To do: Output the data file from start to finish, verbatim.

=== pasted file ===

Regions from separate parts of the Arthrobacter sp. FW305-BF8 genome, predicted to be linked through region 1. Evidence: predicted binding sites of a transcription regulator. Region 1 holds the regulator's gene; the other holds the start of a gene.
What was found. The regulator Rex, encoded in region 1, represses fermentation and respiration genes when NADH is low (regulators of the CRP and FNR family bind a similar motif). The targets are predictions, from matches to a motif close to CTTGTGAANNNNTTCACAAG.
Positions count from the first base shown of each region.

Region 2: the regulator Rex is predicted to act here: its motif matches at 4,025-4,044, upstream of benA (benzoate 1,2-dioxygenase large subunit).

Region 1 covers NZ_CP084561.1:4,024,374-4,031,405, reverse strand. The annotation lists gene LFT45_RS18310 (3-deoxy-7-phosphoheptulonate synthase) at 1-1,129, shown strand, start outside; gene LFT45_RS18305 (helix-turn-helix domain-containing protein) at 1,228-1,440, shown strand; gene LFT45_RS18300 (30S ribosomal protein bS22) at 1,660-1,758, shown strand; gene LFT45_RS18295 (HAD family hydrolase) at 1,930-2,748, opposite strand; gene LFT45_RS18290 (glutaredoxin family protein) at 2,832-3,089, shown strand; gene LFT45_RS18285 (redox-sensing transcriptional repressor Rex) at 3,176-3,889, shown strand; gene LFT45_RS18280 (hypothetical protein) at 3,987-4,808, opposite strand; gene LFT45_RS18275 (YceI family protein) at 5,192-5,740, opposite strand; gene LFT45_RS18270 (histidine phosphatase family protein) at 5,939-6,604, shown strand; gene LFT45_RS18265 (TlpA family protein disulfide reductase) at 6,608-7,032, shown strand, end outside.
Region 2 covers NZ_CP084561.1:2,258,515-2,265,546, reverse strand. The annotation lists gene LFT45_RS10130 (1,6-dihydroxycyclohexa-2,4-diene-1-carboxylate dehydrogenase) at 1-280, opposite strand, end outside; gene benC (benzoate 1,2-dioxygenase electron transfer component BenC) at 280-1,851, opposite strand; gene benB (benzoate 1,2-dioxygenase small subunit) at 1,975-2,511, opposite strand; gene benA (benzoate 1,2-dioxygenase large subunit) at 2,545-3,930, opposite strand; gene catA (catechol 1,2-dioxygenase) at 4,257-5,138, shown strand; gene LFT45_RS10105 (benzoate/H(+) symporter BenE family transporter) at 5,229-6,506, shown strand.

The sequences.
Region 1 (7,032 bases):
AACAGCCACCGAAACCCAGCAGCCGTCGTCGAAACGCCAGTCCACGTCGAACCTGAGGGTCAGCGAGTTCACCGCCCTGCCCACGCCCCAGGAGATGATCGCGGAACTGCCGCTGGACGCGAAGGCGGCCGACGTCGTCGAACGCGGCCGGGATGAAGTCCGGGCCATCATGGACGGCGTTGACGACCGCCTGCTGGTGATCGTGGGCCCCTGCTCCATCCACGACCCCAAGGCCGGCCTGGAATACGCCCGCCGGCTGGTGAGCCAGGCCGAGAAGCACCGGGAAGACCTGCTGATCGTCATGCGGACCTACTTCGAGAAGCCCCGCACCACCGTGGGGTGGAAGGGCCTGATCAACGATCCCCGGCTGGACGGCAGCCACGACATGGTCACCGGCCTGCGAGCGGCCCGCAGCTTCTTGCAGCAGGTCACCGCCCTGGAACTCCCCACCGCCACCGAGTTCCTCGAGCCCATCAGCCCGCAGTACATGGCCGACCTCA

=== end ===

Regions from separate parts of the Arthrobacter sp. FW305-BF8 genome, predicted to be linked through region 1. Evidence: predicted binding sites of a transcription regulator. Region 1 holds the regulator's gene; the other holds the start of a gene.
What was found. The regulator Rex, encoded in region 1, represses fermentation and respiration genes when NADH is low (regulators of the CRP and FNR family bind a similar motif). The targets are predictions, from matches to a motif close to CTTGTGAANNNNTTCACAAG.
Positions count from the first base shown of each region.

Region 2: the regulator Rex is predicted to act here: its motif matches at 4,025-4,044, upstream of benA (benzoate 1,2-dioxygenase large subunit).

Region 1 covers NZ_CP084561.1:4,024,374-4,031,405, reverse strand. The annotation lists gene LFT45_RS18310 (3-deoxy-7-phosphoheptulonate synthase) at 1-1,129, shown strand, start outside; gene LFT45_RS18305 (helix-turn-helix domain-containing protein) at 1,228-1,440, shown strand; gene LFT45_RS18300 (30S ribosomal protein bS22) at 1,660-1,758, shown strand; gene LFT45_RS18295 (HAD family hydrolase) at 1,930-2,748, opposite strand; gene LFT45_RS18290 (glutaredoxin family protein) at 2,832-3,089, shown strand; gene LFT45_RS18285 (redox-sensing transcriptional repressor Rex) at 3,176-3,889, shown strand; gene LFT45_RS18280 (hypothetical protein) at 3,987-4,808, opposite strand; gene LFT45_RS18275 (YceI family protein) at 5,192-5,740, opposite strand; gene LFT45_RS18270 (histidine phosphatase family protein) at 5,939-6,604, shown strand; gene LFT45_RS18265 (TlpA family protein disulfide reductase) at 6,608-7,032, shown strand, end outside.
Region 2 covers NZ_CP084561.1:2,258,515-2,265,546, reverse strand. The annotation lists gene LFT45_RS10130 (1,6-dihydroxycyclohexa-2,4-diene-1-carboxylate dehydrogenase) at 1-280, opposite strand, end outside; gene benC (benzoate 1,2-dioxygenase electron transfer component BenC) at 280-1,851, opposite strand; gene benB (benzoate 1,2-dioxygenase small subunit) at 1,975-2,511, opposite strand; gene benA (benzoate 1,2-dioxygenase large subunit) at 2,545-3,930, opposite strand; gene catA (catechol 1,2-dioxygenase) at 4,257-5,138, shown strand; gene LFT45_RS10105 (benzoate/H(+) symporter BenE family transporter) at 5,229-6,506, shown strand.

The sequences.
Region 1 (7,032 bases):
AACAGCCACCGAAACCCAGCAGCCGTCGTCGAAACGCCAGTCCACGTCGAACCTGAGGGTCAGCGAGTTCACCGCCCTGCCCACGCCCCAGGAGATGATCGCGGAACTGCCGCTGGACGCGAAGGCGGCCGACGTCGTCGAACGCGGCCGGGATGAAGTCCGGGCCATCATGGACGGCGTTGACGACCGCCTGCTGGTGATCGTGGGCCCCTGCTCCATCCACGACCCCAAGGCCGGCCTGGAATACGCCCGCCGGCTGGTGAGCCAGGCCGAGAAGCACCGGGAAGACCTGCTGATCGTCATGCGGACCTACTTCGAGAAGCCCCGCACCACCGTGGGGTGGAAGGGCCTGATCAACGATCCCCGGCTGGACGGCAGCCACGACATGGTCACCGGCCTGCGAGCGGCCCGCAGCTTCTTGCAGCAGGTCACCGCCCTGGAACTCCCCACCGCCACCGAGTTCCTCGAGCCCATCAGCCCGCAGTACATGGCCGACCTCA